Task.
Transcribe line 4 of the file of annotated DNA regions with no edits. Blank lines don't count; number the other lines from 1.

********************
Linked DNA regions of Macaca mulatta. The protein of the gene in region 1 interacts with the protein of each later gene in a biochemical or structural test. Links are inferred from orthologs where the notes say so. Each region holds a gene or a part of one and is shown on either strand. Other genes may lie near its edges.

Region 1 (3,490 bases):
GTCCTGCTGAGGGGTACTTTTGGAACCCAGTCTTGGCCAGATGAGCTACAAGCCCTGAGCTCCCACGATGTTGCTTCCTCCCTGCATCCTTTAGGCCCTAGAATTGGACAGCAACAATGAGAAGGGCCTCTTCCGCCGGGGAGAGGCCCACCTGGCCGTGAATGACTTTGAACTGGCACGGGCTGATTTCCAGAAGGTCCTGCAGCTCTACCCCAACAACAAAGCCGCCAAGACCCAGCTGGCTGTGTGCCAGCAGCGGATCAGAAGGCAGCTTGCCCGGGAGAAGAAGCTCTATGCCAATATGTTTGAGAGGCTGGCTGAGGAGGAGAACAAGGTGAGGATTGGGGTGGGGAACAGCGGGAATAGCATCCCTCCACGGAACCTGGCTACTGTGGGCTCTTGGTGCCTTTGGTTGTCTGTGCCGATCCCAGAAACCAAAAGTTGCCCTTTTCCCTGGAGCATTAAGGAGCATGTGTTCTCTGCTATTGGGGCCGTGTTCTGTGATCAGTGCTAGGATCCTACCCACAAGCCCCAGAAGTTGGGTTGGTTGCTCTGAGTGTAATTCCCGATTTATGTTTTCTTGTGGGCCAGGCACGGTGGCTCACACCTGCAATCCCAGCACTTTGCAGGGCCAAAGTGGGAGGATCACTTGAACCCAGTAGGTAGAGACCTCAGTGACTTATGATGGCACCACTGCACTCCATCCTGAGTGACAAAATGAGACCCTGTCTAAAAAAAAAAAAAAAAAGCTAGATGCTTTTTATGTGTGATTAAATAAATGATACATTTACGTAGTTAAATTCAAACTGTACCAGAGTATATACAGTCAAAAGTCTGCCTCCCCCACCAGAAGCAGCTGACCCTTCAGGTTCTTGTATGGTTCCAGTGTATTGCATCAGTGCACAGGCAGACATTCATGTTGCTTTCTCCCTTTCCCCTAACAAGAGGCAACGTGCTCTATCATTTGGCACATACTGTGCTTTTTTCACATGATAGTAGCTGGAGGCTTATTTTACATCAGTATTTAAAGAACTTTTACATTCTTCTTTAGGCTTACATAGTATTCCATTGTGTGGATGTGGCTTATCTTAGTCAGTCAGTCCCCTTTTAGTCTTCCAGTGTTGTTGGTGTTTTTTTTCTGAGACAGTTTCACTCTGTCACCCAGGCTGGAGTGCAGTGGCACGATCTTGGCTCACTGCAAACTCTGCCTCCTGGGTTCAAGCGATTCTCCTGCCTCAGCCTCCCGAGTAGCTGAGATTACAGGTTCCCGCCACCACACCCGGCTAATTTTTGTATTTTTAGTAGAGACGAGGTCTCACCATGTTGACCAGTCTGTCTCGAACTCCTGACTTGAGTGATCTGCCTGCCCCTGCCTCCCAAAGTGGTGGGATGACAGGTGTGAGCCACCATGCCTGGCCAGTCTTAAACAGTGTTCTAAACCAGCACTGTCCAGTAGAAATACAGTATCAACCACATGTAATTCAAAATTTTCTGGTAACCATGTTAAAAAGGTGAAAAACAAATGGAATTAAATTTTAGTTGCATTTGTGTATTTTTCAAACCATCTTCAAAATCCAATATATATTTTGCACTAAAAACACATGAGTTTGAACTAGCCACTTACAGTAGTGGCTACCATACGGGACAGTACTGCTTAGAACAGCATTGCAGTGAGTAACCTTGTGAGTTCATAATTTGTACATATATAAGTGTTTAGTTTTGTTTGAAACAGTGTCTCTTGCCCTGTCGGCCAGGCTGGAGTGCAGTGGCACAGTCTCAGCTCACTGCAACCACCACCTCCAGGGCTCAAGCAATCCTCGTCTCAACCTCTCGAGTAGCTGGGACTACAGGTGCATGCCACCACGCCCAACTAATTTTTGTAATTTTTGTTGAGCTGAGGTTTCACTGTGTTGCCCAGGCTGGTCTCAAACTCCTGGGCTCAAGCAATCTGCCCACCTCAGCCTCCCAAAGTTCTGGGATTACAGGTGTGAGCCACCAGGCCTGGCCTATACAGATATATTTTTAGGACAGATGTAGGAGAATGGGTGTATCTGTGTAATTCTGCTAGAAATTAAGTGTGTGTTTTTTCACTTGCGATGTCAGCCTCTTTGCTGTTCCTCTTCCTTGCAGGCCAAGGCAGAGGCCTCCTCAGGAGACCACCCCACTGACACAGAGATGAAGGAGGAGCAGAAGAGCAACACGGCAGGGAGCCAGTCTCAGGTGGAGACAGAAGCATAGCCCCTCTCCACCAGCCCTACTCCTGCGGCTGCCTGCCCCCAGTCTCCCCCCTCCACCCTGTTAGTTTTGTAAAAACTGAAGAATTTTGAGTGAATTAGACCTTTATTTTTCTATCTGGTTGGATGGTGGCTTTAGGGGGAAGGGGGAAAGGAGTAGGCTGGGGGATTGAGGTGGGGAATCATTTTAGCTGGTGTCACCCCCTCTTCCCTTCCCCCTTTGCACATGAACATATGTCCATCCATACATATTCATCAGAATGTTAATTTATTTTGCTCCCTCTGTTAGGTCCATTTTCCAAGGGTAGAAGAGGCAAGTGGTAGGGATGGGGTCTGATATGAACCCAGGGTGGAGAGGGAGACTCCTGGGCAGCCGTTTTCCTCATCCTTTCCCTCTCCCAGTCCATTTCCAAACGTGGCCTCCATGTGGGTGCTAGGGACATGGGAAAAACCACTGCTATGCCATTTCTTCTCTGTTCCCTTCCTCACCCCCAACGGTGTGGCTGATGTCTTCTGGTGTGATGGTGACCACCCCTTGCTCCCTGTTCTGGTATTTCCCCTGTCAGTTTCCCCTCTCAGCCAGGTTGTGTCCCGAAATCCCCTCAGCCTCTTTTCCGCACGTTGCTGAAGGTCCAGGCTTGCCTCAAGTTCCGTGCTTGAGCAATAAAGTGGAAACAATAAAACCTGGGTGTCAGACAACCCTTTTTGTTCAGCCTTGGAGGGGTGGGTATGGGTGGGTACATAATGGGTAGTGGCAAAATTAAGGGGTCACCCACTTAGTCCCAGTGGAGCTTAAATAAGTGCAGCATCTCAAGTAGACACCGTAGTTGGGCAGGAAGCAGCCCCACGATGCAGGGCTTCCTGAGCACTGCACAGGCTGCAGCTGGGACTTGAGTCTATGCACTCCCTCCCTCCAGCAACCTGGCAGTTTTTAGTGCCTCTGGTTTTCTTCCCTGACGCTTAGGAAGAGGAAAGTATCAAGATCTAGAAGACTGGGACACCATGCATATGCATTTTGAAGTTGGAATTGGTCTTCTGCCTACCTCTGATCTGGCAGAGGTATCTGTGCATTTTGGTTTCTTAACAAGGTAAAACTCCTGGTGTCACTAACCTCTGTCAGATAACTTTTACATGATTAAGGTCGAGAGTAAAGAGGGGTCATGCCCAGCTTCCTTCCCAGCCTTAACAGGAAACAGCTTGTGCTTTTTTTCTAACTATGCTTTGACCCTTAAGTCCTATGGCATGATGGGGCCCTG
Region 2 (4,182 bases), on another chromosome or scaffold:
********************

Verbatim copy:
Region 2 (4,182 bases), on another chromosome or scaffold: